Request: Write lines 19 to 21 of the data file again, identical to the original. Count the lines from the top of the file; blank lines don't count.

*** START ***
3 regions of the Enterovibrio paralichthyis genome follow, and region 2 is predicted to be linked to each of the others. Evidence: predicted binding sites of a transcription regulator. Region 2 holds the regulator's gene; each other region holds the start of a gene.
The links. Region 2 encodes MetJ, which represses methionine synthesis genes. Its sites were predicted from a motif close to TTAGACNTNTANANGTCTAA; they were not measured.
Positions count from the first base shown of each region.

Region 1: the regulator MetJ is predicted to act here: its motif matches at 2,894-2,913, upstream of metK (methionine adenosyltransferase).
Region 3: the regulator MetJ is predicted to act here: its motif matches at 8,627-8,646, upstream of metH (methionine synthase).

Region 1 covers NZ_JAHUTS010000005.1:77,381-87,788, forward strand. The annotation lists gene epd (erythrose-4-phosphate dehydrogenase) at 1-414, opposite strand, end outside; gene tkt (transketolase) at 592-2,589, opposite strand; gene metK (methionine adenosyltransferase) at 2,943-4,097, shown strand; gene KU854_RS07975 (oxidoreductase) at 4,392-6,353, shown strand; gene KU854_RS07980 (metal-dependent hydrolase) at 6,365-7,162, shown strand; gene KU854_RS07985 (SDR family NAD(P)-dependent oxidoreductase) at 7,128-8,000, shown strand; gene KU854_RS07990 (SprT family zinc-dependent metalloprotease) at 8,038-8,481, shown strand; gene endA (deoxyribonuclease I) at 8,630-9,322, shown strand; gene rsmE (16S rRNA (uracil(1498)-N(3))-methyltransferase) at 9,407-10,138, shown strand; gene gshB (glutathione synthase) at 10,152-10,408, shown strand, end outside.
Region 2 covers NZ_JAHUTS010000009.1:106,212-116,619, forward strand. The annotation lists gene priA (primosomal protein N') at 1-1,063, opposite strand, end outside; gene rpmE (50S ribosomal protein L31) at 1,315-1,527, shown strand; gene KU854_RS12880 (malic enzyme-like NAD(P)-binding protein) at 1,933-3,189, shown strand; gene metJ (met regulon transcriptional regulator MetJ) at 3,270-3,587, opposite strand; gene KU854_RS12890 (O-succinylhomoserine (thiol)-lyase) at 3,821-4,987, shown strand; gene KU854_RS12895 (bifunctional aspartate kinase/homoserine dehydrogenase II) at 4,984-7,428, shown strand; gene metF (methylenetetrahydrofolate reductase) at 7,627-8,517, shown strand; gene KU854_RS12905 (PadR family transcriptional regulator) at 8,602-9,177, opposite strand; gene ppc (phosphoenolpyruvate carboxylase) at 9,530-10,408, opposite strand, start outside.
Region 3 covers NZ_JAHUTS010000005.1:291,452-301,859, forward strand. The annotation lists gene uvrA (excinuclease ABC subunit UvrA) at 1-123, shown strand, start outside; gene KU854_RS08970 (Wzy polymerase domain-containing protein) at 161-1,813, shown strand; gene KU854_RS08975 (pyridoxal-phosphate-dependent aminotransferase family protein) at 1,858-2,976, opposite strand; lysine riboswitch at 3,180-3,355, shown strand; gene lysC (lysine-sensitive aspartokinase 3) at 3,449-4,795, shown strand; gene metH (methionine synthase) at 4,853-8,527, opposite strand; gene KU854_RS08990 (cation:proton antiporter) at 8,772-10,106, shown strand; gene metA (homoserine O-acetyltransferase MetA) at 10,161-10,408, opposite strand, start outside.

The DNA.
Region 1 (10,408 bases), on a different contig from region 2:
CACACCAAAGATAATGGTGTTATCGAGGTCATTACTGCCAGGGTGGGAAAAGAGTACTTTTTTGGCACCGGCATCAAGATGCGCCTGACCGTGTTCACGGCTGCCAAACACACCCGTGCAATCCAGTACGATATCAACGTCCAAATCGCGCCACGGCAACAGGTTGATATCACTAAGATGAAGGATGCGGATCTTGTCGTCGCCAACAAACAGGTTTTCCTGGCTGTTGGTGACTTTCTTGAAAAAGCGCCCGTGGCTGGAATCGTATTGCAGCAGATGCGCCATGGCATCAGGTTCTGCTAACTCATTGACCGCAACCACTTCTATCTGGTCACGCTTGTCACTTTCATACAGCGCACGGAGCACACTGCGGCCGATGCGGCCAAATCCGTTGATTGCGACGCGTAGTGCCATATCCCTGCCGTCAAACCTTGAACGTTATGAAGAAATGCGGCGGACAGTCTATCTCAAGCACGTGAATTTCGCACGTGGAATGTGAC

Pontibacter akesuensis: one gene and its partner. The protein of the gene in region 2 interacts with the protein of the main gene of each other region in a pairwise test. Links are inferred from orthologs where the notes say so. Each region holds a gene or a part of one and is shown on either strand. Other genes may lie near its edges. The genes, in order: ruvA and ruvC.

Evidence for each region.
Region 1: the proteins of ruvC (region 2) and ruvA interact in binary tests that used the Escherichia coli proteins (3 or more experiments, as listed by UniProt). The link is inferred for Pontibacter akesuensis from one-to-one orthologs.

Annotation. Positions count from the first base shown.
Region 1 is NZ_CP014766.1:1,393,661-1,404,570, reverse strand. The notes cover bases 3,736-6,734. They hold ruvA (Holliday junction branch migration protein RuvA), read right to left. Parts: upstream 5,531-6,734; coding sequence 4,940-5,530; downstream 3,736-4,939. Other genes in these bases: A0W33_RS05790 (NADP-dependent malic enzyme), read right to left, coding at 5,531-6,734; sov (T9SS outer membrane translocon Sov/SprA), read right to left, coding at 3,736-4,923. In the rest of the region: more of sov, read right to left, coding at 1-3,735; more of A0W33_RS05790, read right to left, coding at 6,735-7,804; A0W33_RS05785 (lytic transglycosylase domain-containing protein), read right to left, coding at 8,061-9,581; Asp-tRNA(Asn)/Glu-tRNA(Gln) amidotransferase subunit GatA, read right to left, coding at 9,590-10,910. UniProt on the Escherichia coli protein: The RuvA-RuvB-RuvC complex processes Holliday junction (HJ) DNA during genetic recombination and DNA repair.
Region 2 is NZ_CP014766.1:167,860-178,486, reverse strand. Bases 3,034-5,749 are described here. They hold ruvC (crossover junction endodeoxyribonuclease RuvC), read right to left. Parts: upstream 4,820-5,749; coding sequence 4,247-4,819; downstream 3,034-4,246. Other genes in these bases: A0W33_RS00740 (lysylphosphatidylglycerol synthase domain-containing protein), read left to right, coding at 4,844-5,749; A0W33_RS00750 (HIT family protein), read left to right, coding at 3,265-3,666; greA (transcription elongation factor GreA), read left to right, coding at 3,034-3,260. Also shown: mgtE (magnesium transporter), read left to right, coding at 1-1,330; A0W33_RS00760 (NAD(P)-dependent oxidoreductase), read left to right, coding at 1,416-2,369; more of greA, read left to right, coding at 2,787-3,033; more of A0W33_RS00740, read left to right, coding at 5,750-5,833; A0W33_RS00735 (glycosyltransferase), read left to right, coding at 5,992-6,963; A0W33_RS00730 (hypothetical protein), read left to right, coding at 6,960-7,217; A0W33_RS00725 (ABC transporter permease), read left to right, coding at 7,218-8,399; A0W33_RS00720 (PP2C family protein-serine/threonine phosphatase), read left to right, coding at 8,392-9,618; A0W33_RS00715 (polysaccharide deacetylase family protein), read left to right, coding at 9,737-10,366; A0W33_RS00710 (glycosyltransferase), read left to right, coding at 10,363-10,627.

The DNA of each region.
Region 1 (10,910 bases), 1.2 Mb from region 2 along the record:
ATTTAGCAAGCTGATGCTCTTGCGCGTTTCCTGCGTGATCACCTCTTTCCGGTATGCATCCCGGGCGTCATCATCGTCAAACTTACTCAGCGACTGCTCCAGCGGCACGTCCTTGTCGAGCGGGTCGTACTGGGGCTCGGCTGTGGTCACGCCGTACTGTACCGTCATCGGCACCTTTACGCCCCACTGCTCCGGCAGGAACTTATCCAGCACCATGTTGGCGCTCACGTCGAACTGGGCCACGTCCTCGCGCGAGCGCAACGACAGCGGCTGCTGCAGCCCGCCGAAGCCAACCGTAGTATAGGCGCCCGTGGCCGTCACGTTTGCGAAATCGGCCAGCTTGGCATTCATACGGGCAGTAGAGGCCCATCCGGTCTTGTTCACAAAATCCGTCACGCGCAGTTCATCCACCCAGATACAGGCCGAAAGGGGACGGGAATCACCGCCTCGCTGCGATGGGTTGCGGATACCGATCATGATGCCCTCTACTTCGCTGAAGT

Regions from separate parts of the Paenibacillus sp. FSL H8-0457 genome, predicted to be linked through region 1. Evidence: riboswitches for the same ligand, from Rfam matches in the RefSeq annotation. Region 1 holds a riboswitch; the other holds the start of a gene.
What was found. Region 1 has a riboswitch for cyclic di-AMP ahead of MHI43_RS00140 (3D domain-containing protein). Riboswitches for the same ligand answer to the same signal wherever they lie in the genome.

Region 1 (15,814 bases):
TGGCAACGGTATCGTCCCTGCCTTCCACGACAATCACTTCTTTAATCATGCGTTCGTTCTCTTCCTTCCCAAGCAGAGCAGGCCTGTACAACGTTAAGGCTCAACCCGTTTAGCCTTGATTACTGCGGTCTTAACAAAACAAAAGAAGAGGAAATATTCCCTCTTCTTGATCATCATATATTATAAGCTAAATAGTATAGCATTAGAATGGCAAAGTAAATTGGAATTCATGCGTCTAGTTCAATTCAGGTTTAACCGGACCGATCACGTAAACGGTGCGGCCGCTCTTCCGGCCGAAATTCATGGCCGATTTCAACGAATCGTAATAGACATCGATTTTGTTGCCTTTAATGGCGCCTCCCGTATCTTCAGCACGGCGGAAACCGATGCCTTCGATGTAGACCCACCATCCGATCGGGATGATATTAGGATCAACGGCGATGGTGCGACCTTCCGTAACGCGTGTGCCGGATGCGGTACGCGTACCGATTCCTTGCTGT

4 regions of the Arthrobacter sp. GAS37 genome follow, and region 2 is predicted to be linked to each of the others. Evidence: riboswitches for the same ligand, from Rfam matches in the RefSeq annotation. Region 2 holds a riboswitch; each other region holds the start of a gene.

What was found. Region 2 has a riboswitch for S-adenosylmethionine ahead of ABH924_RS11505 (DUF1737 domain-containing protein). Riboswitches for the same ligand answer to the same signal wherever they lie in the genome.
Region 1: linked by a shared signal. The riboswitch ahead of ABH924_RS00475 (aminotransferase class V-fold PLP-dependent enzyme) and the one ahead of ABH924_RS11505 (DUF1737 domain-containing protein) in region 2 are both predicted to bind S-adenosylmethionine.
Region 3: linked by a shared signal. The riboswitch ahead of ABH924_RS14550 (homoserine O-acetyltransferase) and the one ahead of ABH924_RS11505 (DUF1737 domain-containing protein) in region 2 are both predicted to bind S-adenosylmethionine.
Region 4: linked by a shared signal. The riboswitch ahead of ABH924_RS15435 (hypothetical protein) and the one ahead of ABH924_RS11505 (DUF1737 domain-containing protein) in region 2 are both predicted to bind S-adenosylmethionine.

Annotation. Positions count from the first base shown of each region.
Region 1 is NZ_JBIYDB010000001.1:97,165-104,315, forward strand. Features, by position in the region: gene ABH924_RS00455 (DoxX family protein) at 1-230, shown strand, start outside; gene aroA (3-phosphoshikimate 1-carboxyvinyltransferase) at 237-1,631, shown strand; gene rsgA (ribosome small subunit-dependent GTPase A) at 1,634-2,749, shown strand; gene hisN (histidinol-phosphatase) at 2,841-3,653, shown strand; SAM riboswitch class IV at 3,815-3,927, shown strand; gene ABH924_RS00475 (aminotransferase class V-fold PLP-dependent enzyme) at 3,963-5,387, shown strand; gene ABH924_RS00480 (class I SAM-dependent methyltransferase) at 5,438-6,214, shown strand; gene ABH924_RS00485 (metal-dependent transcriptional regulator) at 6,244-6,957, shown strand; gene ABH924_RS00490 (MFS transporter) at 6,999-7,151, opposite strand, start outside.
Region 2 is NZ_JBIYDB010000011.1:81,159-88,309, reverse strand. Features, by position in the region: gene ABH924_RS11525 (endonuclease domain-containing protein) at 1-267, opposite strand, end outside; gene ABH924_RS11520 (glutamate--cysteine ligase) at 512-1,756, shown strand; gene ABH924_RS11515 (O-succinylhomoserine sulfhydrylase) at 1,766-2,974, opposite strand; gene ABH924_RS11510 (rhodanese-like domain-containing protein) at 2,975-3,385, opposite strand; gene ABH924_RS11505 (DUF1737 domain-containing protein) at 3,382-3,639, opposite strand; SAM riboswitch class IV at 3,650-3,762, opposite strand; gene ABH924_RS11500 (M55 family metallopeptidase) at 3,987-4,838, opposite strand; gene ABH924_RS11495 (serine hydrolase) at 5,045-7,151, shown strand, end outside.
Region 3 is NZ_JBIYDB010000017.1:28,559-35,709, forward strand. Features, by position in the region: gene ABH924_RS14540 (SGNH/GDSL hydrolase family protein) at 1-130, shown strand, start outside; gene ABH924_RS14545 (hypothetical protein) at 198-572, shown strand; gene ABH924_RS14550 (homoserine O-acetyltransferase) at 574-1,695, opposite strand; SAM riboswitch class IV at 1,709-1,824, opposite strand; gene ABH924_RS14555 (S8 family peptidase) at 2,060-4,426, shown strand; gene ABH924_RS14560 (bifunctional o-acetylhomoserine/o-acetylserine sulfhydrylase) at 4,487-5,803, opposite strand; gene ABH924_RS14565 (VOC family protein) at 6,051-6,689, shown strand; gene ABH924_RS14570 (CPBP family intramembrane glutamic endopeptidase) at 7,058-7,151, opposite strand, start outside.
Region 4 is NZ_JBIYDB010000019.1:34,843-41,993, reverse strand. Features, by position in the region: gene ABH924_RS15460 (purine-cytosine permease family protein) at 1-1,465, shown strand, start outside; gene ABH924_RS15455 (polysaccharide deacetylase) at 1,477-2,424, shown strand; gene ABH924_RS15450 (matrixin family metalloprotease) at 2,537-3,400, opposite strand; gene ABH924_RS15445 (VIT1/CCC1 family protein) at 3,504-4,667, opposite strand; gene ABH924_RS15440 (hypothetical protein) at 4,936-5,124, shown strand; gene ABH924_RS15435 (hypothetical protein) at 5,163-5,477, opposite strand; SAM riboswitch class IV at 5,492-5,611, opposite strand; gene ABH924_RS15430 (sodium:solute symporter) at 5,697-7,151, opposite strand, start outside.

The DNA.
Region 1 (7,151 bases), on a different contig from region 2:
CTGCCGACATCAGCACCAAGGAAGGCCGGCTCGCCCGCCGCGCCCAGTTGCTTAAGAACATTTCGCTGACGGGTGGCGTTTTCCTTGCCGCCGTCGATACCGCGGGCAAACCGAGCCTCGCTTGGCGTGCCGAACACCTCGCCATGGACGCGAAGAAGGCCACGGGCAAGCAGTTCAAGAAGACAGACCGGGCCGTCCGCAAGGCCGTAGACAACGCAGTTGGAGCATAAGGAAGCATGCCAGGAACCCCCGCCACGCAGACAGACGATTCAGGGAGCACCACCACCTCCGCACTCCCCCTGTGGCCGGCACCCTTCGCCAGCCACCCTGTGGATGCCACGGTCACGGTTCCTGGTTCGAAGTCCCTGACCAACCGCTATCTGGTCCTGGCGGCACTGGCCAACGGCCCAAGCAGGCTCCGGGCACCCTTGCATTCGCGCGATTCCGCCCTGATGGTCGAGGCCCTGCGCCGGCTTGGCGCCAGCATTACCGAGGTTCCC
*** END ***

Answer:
Region 1 (10,910 bases), 1.2 Mb from region 2 along the record:
ATTTAGCAAGCTGATGCTCTTGCGCGTTTCCTGCGTGATCACCTCTTTCCGGTATGCATCCCGGGCGTCATCATCGTCAAACTTACTCAGCGACTGCTCCAGCGGCACGTCCTTGTCGAGCGGGTCGTACTGGGGCTCGGCTGTGGTCACGCCGTACTGTACCGTCATCGGCACCTTTACGCCCCACTGCTCCGGCAGGAACTTATCCAGCACCATGTTGGCGCTCACGTCGAACTGGGCCACGTCCTCGCGCGAGCGCAACGACAGCGGCTGCTGCAGCCCGCCGAAGCCAACCGTAGTATAGGCGCCCGTGGCCGTCACGTTTGCGAAATCGGCCAGCTTGGCATTCATACGGGCAGTAGAGGCCCATCCGGTCTTGTTCACAAAATCCGTCACGCGCAGTTCATCCACCCAGATACAGGCCGAAAGGGGACGGGAATCACCGCCTCGCTGCGATGGGTTGCGGATACCGATCATGATGCCCTCTACTTCGCTGAAGT

Regions from separate parts of the Paenibacillus sp. FSL H8-0457 genome, predicted to be linked through region 1. Evidence: riboswitches for the same ligand, from Rfam matches in the RefSeq annotation. Region 1 holds a riboswitch; the other holds the start of a gene.